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“NATO is Eroding and I can Only Welcome That”, Claims German Parliamentarian

PARIS – Earlier this month, French President Emmanuel Macron called attention to the current NATO crisis and told The Economist that “we are feeling it at the moment. NATO’s brain death and Europe’s military supremacy must be restored.
Together with Turkey, the United States is the “grave digger of NATO,” because they took advantage of the alliance solely for their own gain, according to Alexander Neu, Deputy Bundestag and Foreign Policy Member of the parliamentary group Die Linke (The Left).
“Until recently, the United States followed its own interests solely, including through NATO, and we have been seeing Turkey doing the same thing for several years now…NATO erodes, and I can only accept it,” Neu quotes Sputnik as saying.
Simultaneously, he acknowledged that the coalition could not make the same contribution to Eurasia’s security as a true rapprochement between Western Europe, the United States and Russia.
The statement comes nearly a week after French President Emmanuel Macron has called on Europeans to step up their defence efforts because they can no longer rely on NATO.
“What we are seeing at the moment is NATO’s brain death,” Macron said, referring to President Donald Trump’s lack of coordination and US unpredictability.
Along with NATO Secretary-General Jens Stoltenberg, German Chancellor Angela Merkel, however, berated Macron for his “drastic words” and argued that NATO would remain a central pillar of Germany’s security.
Nevertheless, the French President’s strongly worded speech repeated last year’s appeals by Macron and Merkel that the EU should have a “true European army” independent of the US and NATO to be able to defend itself against perceived threats.
German parliamentarian Alexander Neu went on to say that Europe does not need American Liquefied Natural Gas (LNG) and that if Washington goes ahead with its proposed package of measures against companies involved in the Nord Stream 2 plan, the EU and Germany will implement counter-sanctions.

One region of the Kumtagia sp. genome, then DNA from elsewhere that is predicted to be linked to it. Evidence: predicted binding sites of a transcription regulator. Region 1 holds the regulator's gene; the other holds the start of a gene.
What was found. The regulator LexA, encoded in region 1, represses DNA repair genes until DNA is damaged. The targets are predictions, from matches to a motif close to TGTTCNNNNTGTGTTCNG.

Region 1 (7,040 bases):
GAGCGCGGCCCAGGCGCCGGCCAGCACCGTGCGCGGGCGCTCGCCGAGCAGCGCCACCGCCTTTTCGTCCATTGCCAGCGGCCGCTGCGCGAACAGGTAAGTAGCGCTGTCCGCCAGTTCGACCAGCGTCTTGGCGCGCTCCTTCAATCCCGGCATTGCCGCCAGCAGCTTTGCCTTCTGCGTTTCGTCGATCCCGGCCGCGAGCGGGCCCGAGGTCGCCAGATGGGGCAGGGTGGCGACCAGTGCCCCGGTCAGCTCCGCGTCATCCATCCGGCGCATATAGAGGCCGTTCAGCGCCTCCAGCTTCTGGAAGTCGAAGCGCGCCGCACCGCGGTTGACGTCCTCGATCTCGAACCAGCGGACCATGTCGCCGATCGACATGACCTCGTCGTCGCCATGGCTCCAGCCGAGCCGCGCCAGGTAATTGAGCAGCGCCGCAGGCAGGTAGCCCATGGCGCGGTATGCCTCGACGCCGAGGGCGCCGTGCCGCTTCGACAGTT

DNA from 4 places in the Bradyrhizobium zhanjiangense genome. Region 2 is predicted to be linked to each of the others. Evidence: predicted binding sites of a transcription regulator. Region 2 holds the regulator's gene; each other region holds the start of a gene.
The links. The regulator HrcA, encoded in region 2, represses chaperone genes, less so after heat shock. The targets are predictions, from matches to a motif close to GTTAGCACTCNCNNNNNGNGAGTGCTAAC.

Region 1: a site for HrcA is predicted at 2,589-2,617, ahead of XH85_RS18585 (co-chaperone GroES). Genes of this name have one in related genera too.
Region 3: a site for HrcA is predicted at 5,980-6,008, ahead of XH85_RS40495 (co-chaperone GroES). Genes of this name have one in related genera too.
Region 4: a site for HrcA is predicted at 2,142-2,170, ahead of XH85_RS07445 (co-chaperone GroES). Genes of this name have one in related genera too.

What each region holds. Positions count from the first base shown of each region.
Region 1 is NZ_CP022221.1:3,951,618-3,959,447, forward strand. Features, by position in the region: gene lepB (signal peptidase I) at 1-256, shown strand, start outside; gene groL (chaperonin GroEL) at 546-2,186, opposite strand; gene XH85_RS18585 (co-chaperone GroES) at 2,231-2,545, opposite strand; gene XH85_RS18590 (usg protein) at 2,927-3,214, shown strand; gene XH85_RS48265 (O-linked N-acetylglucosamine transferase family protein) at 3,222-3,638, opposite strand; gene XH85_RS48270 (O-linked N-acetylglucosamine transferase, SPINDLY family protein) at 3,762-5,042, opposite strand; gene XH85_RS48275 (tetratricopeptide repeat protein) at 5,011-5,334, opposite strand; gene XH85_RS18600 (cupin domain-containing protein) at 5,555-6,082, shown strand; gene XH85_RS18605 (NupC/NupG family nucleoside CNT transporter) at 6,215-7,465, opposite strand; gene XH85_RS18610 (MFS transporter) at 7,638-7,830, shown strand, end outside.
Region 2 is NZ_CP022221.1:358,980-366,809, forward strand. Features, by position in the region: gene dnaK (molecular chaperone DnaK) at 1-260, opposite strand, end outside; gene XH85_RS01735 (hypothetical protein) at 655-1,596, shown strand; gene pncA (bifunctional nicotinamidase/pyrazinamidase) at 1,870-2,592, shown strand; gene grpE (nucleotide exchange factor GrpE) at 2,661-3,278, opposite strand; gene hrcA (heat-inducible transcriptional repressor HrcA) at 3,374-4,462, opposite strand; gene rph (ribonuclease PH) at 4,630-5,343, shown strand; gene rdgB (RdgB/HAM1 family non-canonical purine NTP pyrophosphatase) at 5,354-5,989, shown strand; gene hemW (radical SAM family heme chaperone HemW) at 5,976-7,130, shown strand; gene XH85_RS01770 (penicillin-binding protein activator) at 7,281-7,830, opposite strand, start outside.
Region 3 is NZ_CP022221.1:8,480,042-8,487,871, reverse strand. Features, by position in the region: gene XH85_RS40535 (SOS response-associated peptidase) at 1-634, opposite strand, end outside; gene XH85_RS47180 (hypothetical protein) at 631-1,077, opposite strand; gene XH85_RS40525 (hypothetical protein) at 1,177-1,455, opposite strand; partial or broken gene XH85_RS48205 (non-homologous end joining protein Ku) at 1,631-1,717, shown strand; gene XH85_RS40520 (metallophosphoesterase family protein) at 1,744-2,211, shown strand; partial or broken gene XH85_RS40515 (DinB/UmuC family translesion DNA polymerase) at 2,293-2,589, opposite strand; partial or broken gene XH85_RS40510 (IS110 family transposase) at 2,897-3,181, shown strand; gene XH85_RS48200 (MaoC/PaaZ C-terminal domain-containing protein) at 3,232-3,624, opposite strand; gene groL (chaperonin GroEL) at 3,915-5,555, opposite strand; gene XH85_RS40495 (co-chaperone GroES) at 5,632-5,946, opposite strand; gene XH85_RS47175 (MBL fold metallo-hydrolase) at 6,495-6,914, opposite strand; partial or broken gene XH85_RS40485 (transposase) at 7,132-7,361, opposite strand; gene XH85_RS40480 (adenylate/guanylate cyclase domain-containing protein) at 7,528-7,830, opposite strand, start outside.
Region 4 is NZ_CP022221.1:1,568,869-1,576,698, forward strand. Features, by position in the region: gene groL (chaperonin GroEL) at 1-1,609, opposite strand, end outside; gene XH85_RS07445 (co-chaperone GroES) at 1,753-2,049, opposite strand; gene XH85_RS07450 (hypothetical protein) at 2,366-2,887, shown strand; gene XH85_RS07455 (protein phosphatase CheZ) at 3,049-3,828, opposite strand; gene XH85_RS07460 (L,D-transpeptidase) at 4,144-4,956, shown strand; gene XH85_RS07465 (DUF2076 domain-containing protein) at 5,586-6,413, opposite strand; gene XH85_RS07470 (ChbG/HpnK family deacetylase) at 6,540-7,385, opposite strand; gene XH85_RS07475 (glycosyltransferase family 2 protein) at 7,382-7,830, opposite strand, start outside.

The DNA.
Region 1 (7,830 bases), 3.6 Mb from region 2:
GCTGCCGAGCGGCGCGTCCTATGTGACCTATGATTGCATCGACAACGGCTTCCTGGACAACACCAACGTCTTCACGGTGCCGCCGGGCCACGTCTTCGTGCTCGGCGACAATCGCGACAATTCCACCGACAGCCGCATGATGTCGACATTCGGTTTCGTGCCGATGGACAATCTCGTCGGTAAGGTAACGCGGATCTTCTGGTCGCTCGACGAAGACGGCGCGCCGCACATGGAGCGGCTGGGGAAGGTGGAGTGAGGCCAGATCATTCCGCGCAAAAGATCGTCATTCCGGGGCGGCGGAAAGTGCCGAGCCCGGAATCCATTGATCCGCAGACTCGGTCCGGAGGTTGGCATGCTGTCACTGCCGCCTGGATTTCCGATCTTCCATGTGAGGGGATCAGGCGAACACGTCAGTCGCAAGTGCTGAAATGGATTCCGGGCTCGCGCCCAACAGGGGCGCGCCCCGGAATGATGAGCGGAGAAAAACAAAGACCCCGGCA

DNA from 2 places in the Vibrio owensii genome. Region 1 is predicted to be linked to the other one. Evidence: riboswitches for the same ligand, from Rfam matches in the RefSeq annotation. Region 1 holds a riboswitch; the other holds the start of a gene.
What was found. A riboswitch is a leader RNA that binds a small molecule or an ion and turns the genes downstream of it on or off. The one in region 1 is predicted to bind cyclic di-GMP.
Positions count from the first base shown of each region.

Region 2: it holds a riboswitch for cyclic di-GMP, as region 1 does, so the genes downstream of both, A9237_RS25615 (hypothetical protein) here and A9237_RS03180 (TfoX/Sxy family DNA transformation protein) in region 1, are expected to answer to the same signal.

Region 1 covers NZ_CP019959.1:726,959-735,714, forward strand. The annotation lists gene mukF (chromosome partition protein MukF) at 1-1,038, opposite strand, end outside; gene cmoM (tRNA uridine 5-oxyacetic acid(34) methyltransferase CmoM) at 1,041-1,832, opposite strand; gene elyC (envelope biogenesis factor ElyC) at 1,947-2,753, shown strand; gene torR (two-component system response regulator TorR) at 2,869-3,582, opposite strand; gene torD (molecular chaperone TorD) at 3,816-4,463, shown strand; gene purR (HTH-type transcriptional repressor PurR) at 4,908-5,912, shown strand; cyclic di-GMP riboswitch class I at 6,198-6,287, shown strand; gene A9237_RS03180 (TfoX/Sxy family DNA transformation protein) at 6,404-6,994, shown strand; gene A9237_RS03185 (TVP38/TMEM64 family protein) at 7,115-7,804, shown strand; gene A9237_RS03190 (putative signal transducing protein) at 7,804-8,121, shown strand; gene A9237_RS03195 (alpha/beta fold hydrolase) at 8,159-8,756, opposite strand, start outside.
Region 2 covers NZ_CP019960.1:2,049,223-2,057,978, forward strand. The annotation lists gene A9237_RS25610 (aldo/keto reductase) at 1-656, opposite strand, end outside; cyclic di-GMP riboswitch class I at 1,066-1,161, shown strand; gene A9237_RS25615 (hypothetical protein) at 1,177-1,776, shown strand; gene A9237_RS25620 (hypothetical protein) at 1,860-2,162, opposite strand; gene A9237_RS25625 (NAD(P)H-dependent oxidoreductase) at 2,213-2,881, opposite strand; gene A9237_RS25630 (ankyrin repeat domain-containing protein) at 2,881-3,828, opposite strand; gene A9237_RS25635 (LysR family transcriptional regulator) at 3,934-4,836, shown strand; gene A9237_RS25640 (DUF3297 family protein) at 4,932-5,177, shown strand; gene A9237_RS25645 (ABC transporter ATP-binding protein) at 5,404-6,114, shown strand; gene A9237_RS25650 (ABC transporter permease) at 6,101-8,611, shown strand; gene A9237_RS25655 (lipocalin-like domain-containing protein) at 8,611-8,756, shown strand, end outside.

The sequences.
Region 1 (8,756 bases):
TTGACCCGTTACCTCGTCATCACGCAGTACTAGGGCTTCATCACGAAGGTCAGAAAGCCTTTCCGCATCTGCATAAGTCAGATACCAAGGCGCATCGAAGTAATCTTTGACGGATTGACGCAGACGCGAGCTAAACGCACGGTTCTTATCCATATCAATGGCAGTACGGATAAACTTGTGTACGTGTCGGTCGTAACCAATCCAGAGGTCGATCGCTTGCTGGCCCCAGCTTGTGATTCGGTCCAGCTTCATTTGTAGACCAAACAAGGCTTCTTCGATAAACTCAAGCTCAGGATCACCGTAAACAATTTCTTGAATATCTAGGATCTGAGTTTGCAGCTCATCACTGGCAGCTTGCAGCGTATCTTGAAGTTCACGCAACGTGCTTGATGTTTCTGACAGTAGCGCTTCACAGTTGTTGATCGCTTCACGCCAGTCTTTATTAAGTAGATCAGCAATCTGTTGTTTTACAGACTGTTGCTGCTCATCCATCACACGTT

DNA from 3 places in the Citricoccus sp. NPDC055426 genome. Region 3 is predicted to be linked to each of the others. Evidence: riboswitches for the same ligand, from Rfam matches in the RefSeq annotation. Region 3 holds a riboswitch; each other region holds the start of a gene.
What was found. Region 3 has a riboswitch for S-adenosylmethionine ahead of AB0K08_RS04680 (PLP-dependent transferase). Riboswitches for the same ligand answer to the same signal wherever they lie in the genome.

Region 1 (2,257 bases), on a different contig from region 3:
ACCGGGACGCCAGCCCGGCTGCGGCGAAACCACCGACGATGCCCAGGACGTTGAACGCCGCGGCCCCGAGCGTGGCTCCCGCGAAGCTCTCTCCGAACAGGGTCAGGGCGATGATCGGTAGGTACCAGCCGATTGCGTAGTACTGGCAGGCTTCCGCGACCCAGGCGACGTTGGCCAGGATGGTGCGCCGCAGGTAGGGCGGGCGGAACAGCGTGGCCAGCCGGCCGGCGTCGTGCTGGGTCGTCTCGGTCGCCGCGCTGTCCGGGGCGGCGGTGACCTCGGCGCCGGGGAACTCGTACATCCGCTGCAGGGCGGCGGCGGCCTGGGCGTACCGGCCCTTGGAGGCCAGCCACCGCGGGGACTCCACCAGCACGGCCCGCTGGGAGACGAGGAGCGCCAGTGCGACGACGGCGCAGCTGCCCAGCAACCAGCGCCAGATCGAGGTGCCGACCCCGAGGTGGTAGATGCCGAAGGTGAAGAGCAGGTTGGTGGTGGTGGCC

Neu said; “We call for joint sanctions against the US of course, we need to consider carefully what these steps would mean, but if Washington, for instance, were to impose sanctions on German or Swiss companies involved in pipe laying in the Baltic Sea, then the EU or Switzerland would consider implementing appropriate counter-sanctions impacting US imports or products. We in Europe do not need American LNG.”
Once the 1,230 km pipeline has been completed, it will double the current ability of Nord Stream to export gas to Europe from 55 to 110 billion cubic meters per year and transform Germany into a gas hub.
In an effort to sell its own more lucrative liquefied natural gas (LNG) to Europe, the US and its Polish, Baltic and Ukrainian partners have tried to stop Nord Stream 2, with the Trump administration threatening to slap sanctions on the project’s European companies.
Washington argued that its sanctions aim to “shield” Germany and Europe from becoming overly dependent on Russian supplies of fuel.
Earlier, the German parliament passed a bill regulating the application of amendments to the EU Gas Directive in Germany, which affect the Nord Stream 2 project.
The adopted German law stipulates that modifications will not apply to “sections of pipelines situated within Germany’s borders” and are exempt under certain conditions.
According to the CDU / CSU report for the Committee on Energy and Economics, the Nord Stream pipeline will therefore be excluded from the new regulations as an already constructed project, while for Nord Stream 2 “the legislative rules must be implemented in order to unbundle [separation of energy supply and ownership] into a 12-nautical-mile section [22.2 km].”
Germany also hailed Denmark’s decision last month to approve the development of a Nord Stream 2 gas pipeline segment along the Danish continental shelf as “good news.”
The Nord Stream 2 twin pipeline with a total capacity of 1.9 trillion cubic feet is a joint venture between Russian gas giant Gazprom and five Western European energy companies, including ENGIE from France, OMV from Austria, Royal Dutch Shell from the UK and Uniper from Germany and Winter shall from Germany.
This travels along the Baltic Sea floor through Denmark, Finland, Germany, Russia, and Sweden’s territorial waters or exclusive economic zones.
(Sahar News Monitoring Desk)

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